It was a time of great celebration. Fisheries biologist Steve Robillard verified both fish the next day and the records will be official as soon as all the paperwork is signed off on.
PERSPECTIVES AND MEANINGS
While on a fishing level, this is a wonderful cause for celebration, the underlying causes for four record whitefish in eight months and a burbot record from the shores of Chicago is a sign of a Lake Michigan with major issues.
To set up the issues, let’s go through the progression of Illinois records for whitefish.
Wojnicz caught Illinois’ inaugural record whitefish (2.49 pounds) on May 8, 2012, while perch fishing from a boat off Waukegan. That’s right, Wojnicz caught inaugural records for both whitefish and burbot.
Both Illinois and Indiana listed whitefish as a possible record about six years ago in recognition that something was happening with whitefish and southern Lake Michigan. Indiana’s record for whitefish has changed five times since 2012, including twice already this year. The current Indiana record (5 pounds, 13 ounces) was caught Jan. 21 by Alexander Ciesielski near Portage Lakefront Park.
Illinois, too, has seen it’s record change five times since 2012. Ricardo Cruz caught Illinois’ second record whitefish (3.1) while perch fishing at Montrose Harbor on July 27, 2016. That fanned the interest because anglers had caught many bigger ones earlier in the year in 2016 at shore from Montrose Harbor. That’s a partial explanation for three whitefish records in 33 days.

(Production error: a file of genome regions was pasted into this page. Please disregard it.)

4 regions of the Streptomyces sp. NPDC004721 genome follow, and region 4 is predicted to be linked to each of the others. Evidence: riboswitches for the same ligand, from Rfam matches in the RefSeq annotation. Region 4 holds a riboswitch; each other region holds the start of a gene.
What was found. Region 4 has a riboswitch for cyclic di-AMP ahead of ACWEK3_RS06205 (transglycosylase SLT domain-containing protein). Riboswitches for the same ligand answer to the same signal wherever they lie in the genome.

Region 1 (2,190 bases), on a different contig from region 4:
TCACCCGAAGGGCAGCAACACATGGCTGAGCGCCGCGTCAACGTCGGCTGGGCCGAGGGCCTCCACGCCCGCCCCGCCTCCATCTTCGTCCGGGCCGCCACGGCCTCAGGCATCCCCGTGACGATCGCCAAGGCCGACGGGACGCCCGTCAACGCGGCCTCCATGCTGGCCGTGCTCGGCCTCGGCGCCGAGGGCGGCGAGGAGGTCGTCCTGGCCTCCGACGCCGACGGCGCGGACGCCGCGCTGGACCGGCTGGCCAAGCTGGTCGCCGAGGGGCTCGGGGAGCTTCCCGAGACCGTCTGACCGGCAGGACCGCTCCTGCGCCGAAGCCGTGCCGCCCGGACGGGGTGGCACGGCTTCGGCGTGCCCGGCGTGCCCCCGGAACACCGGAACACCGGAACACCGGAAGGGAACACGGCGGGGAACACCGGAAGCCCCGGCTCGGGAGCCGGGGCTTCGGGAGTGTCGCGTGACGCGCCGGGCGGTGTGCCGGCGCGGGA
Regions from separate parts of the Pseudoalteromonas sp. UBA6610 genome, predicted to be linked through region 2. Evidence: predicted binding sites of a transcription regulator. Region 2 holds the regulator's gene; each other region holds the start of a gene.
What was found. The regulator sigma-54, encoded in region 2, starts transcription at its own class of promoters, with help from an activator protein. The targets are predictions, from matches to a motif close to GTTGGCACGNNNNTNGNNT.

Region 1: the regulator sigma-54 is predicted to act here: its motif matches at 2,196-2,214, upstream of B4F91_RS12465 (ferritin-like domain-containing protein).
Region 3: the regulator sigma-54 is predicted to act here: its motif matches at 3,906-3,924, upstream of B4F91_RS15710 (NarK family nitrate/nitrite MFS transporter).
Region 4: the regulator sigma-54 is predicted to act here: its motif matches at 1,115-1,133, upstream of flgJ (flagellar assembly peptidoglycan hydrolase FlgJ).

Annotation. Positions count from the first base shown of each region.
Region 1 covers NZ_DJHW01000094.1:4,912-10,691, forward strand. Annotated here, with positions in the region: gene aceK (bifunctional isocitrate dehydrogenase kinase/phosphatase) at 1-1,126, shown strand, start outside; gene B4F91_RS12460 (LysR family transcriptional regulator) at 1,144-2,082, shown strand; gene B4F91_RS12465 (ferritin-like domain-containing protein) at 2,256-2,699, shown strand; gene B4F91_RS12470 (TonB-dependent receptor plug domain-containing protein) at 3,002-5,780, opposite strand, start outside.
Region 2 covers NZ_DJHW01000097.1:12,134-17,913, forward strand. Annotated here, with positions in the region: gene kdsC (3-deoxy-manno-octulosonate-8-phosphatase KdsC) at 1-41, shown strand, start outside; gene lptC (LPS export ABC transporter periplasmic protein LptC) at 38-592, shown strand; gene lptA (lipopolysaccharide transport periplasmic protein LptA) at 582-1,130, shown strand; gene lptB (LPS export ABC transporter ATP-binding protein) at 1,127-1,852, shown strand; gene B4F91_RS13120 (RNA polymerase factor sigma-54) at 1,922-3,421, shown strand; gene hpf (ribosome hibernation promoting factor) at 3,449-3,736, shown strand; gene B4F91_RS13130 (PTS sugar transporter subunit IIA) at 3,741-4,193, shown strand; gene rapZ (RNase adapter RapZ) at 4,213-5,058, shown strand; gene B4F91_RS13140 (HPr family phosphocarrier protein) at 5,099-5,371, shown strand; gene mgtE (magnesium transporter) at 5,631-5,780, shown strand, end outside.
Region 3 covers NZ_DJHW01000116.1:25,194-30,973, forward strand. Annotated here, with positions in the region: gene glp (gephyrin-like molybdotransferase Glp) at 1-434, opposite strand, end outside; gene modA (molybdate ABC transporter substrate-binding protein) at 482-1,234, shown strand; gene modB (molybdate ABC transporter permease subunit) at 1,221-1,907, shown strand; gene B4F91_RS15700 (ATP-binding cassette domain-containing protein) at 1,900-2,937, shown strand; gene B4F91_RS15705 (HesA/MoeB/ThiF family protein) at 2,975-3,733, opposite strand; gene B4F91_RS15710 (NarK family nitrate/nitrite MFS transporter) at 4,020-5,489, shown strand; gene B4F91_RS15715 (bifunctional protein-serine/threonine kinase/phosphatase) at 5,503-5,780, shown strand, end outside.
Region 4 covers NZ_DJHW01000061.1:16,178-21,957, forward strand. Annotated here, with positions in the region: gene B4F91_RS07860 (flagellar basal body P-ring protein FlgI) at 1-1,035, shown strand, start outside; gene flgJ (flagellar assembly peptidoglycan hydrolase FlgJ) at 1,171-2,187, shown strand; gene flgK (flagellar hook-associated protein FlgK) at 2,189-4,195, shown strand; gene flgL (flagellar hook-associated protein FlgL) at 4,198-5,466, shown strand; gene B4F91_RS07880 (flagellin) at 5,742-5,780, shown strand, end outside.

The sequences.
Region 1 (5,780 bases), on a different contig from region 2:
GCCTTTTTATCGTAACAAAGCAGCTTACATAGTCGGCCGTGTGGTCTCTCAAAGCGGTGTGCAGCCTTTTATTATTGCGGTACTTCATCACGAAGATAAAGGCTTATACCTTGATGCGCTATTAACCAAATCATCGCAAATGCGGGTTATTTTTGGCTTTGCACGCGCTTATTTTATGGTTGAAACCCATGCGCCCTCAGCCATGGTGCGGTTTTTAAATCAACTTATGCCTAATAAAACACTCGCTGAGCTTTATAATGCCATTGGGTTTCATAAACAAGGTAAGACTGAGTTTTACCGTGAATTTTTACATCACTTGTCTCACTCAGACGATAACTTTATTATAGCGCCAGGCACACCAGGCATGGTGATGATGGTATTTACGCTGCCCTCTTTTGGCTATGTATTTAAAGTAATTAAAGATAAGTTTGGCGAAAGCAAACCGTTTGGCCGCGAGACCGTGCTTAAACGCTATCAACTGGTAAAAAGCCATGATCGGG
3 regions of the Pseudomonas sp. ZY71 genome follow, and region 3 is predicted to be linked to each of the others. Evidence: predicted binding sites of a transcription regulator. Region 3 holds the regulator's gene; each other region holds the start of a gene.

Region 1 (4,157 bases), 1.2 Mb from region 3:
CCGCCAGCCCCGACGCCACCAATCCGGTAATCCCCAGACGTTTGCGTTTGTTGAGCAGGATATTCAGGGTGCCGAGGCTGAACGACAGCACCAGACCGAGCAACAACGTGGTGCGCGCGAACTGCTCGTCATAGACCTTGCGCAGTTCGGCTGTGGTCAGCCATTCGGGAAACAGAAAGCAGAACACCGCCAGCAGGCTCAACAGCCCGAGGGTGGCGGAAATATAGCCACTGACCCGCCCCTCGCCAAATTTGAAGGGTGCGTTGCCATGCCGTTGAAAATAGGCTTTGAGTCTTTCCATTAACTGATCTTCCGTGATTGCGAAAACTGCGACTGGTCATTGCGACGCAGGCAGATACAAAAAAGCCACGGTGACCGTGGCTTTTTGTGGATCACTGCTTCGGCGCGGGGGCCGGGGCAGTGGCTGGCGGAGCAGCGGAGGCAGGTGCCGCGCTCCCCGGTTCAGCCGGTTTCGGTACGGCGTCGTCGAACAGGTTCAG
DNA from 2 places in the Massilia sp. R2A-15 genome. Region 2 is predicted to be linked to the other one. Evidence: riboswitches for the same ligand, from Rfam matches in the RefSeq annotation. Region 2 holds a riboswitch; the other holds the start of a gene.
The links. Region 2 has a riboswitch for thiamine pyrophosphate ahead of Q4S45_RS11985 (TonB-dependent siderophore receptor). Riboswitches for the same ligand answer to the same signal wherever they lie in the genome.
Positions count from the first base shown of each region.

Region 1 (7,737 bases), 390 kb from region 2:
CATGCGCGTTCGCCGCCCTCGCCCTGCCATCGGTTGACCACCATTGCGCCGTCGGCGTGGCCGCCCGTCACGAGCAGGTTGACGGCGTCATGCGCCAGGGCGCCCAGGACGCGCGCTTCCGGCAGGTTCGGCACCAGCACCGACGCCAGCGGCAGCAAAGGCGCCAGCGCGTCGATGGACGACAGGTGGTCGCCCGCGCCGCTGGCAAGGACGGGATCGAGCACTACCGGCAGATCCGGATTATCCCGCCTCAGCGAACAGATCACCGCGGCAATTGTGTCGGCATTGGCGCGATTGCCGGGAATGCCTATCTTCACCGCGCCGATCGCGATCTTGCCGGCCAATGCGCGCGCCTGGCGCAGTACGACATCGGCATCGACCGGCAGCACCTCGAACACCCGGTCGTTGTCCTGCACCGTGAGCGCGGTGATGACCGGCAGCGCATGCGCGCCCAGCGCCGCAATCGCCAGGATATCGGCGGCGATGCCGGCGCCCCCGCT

On Feb. 17, Christian Howe caught Illinois’ third whitefish record (4.45 pounds) while perch fishing with a crappie rig and minnows on the Calumet at 95th Street on Chicago’s Southeast Side.
Howe literally had just put up his plaque from the Illinois Department of Natural Resources when Chan caught Illinois’ fourth record whitefish on March 18 while fishing for multiple species with cut perch behind McCormick Place. At 6.55 pounds, many of us figured the rash of whitefish records might be on hold.
Oh no. Only five days later, Maggiore had his 7.5 record-setter whitefish.
“Whitefish have been around for thousands of years,’’ Robillard noted while verifying Maggiore’s fish. “It’s just now they are catching them from shore.’’
The reason for that is not good, to be blunt.
The week before Chan caught his briefly record whitefish, I asked Illinois’ Lake Michigan program manager, Vic Santucci, for an explanation of all the whitefish being caught from shore.
“One possibility for a change in whitefish foraging behavior is the near disappearance of the scud, Diporeia, from all but the deepest portions of the lake, and the increase in abundance of round goby,” he emailed. “As you know, gobies are found in abundance among the rocks and boulders of our harbors and nearshore areas throughout much of the year. Foraging whitefish may be drawn to these nearshore areas when the temperature is right to feed on gobies or other prey, which increases their chances of encountering baited hooks of anglers fishing nearshore for perch, drum or other species.
“If whitefish continue this pattern of foraging in nearshore waters, my guess is that whitefish records will continue to be broken in Illinois waters.”
Note, he emailed this before Chan caught his 6.55 and Maggiore his 7.5. Maybe, we reached a plateau. Then again, at this point, nothing would surprise me with whitefish off Chicago.